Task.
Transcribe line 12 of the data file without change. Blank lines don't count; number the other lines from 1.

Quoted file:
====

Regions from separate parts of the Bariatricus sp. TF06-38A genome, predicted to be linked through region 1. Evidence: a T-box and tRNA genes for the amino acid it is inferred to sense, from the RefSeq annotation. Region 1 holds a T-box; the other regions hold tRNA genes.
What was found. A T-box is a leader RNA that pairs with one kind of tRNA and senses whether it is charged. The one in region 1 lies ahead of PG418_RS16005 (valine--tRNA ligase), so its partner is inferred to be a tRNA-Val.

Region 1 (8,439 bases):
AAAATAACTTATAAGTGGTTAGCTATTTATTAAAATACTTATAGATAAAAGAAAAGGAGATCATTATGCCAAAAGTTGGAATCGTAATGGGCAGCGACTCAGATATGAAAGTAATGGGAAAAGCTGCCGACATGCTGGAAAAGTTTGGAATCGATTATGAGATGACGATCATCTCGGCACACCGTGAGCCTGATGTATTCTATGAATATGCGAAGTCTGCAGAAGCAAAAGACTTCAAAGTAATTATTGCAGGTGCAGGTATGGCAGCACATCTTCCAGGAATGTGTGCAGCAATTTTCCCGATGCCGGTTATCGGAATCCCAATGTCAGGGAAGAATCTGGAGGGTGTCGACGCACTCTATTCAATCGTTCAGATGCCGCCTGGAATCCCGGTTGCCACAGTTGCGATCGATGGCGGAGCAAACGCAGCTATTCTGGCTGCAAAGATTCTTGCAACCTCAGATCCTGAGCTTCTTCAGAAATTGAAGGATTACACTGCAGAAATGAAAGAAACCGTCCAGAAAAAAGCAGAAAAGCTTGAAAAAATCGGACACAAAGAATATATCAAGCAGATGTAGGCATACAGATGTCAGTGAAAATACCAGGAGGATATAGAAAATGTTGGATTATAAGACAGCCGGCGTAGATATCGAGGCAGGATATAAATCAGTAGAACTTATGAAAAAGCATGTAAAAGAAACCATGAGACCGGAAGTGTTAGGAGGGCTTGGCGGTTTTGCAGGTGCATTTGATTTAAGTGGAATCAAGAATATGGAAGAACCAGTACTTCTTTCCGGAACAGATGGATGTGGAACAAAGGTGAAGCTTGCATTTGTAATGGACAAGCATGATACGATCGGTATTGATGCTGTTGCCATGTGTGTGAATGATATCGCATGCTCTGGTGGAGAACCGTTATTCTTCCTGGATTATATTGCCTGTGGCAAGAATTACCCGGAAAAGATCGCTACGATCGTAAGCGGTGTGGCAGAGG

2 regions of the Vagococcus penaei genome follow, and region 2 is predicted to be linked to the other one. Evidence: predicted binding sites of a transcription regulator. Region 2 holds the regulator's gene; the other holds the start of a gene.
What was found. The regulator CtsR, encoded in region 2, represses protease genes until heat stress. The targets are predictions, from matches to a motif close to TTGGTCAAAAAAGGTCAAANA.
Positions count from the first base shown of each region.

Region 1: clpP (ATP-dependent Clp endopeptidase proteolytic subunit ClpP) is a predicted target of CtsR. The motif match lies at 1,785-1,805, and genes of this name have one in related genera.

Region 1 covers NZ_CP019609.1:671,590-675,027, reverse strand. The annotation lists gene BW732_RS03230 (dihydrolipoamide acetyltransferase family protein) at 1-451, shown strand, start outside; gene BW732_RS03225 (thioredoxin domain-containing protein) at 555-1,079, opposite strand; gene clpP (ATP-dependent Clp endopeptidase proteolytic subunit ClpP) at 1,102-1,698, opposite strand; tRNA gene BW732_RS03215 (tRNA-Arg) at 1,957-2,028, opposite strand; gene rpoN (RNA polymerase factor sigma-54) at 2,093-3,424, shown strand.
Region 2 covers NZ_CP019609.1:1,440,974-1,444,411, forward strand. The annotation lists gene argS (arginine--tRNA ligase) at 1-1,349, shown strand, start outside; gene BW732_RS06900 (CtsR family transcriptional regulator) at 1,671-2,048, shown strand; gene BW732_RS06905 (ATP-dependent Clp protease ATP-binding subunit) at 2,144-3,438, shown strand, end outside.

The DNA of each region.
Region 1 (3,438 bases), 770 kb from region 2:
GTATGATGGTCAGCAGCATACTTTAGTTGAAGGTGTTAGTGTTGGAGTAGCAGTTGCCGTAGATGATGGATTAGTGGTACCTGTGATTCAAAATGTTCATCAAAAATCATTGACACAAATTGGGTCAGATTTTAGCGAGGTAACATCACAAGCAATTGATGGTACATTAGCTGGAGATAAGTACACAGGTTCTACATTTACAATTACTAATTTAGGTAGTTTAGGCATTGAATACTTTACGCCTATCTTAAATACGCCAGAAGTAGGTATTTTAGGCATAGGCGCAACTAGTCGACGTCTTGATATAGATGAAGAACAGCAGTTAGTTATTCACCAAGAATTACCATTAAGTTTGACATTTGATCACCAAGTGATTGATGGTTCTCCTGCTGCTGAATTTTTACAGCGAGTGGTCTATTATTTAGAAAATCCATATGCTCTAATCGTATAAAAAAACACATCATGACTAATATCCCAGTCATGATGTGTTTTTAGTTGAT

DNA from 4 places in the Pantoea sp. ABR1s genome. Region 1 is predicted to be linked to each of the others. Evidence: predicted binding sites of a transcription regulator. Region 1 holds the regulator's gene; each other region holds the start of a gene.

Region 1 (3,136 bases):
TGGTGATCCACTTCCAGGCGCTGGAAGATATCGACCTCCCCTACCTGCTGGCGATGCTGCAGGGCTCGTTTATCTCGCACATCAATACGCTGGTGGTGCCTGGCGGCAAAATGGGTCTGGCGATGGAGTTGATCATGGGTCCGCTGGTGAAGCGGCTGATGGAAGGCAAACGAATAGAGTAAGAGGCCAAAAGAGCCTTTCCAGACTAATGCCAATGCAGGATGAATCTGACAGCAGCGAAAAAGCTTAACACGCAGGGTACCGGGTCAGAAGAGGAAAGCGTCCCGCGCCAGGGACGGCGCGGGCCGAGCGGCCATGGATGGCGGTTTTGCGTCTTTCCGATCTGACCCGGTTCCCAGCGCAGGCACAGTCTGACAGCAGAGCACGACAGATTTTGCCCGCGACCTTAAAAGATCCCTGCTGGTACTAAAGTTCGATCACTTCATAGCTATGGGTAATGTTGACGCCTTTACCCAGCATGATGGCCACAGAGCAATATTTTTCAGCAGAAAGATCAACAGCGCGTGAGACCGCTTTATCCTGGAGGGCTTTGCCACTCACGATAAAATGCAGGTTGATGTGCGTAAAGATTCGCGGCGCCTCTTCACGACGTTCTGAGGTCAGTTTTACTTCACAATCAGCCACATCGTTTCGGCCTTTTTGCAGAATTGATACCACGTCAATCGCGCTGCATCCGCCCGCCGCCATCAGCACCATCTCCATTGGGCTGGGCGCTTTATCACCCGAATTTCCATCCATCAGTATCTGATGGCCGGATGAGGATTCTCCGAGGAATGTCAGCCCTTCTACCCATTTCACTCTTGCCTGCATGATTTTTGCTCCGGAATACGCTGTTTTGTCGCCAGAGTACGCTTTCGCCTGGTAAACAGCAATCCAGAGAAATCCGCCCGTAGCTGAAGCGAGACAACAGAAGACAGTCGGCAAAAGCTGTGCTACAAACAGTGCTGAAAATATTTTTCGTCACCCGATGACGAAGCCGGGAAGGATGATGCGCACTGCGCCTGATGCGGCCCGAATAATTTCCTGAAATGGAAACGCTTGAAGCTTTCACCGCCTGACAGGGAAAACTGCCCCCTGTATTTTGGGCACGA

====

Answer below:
Region 1 (3,438 bases), 770 kb from region 2: